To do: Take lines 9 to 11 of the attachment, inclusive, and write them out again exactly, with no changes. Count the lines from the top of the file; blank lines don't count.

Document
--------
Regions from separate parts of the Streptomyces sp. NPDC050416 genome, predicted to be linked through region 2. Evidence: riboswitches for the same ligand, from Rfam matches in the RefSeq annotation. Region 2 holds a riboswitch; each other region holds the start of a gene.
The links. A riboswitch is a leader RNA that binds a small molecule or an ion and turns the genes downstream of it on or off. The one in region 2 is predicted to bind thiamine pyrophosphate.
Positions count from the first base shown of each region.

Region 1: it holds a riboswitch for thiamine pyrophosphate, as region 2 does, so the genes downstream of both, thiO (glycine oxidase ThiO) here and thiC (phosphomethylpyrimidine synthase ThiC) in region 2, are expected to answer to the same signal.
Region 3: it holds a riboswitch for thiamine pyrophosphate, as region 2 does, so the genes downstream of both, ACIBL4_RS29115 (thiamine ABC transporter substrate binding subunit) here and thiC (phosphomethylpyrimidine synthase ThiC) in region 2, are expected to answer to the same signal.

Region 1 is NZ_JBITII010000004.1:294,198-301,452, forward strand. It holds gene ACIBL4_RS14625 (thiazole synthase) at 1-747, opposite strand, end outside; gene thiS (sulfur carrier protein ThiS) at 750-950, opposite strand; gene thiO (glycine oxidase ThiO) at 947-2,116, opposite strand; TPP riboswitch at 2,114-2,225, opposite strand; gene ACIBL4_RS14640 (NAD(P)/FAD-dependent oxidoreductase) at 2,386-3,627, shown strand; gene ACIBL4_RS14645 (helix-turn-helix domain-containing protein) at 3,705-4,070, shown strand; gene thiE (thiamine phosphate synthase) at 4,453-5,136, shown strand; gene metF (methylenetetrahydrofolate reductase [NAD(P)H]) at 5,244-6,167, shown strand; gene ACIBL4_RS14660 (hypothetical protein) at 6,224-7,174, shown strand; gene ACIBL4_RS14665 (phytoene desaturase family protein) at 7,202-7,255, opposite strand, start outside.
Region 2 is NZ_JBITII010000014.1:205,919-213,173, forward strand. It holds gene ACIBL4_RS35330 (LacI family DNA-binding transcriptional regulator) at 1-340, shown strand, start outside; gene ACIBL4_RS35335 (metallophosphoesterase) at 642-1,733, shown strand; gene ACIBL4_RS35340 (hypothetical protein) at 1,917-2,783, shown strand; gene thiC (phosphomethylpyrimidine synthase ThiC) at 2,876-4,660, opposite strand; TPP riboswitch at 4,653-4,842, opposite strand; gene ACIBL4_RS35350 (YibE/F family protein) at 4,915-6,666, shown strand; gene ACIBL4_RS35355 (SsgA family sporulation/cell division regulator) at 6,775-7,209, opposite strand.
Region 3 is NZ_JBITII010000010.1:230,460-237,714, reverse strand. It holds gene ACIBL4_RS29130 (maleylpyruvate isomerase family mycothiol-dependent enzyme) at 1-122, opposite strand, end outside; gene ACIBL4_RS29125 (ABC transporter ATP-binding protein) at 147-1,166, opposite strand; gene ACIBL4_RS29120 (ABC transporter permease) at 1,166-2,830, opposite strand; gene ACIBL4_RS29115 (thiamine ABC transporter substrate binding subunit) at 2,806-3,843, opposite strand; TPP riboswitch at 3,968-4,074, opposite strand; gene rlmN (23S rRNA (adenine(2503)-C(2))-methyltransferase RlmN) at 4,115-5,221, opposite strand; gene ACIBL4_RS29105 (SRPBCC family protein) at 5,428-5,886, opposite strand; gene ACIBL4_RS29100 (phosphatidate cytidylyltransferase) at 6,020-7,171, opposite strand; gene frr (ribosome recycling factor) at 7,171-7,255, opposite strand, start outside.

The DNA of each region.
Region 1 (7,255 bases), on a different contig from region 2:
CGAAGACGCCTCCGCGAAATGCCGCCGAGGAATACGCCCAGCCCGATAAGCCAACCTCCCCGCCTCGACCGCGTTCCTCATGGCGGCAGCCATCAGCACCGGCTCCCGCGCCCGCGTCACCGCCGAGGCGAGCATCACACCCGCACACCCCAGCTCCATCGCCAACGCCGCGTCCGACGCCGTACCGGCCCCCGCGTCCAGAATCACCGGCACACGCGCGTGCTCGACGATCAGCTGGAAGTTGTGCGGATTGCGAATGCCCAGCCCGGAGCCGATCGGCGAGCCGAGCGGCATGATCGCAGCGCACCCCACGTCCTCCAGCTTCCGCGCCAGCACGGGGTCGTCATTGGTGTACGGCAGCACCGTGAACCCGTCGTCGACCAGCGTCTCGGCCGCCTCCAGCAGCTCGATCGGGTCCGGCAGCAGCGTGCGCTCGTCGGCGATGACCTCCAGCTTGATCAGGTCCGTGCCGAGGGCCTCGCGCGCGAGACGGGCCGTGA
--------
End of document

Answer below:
The DNA of each region.
Region 1 (7,255 bases), on a different contig from region 2:
CGAAGACGCCTCCGCGAAATGCCGCCGAGGAATACGCCCAGCCCGATAAGCCAACCTCCCCGCCTCGACCGCGTTCCTCATGGCGGCAGCCATCAGCACCGGCTCCCGCGCCCGCGTCACCGCCGAGGCGAGCATCACACCCGCACACCCCAGCTCCATCGCCAACGCCGCGTCCGACGCCGTACCGGCCCCCGCGTCCAGAATCACCGGCACACGCGCGTGCTCGACGATCAGCTGGAAGTTGTGCGGATTGCGAATGCCCAGCCCGGAGCCGATCGGCGAGCCGAGCGGCATGATCGCAGCGCACCCCACGTCCTCCAGCTTCCGCGCCAGCACGGGGTCGTCATTGGTGTACGGCAGCACCGTGAACCCGTCGTCGACCAGCGTCTCGGCCGCCTCCAGCAGCTCGATCGGGTCCGGCAGCAGCGTGCGCTCGTCGGCGATGACCTCCAGCTTGATCAGGTCCGTGCCGAGGGCCTCGCGCGCGAGACGGGCCGTGA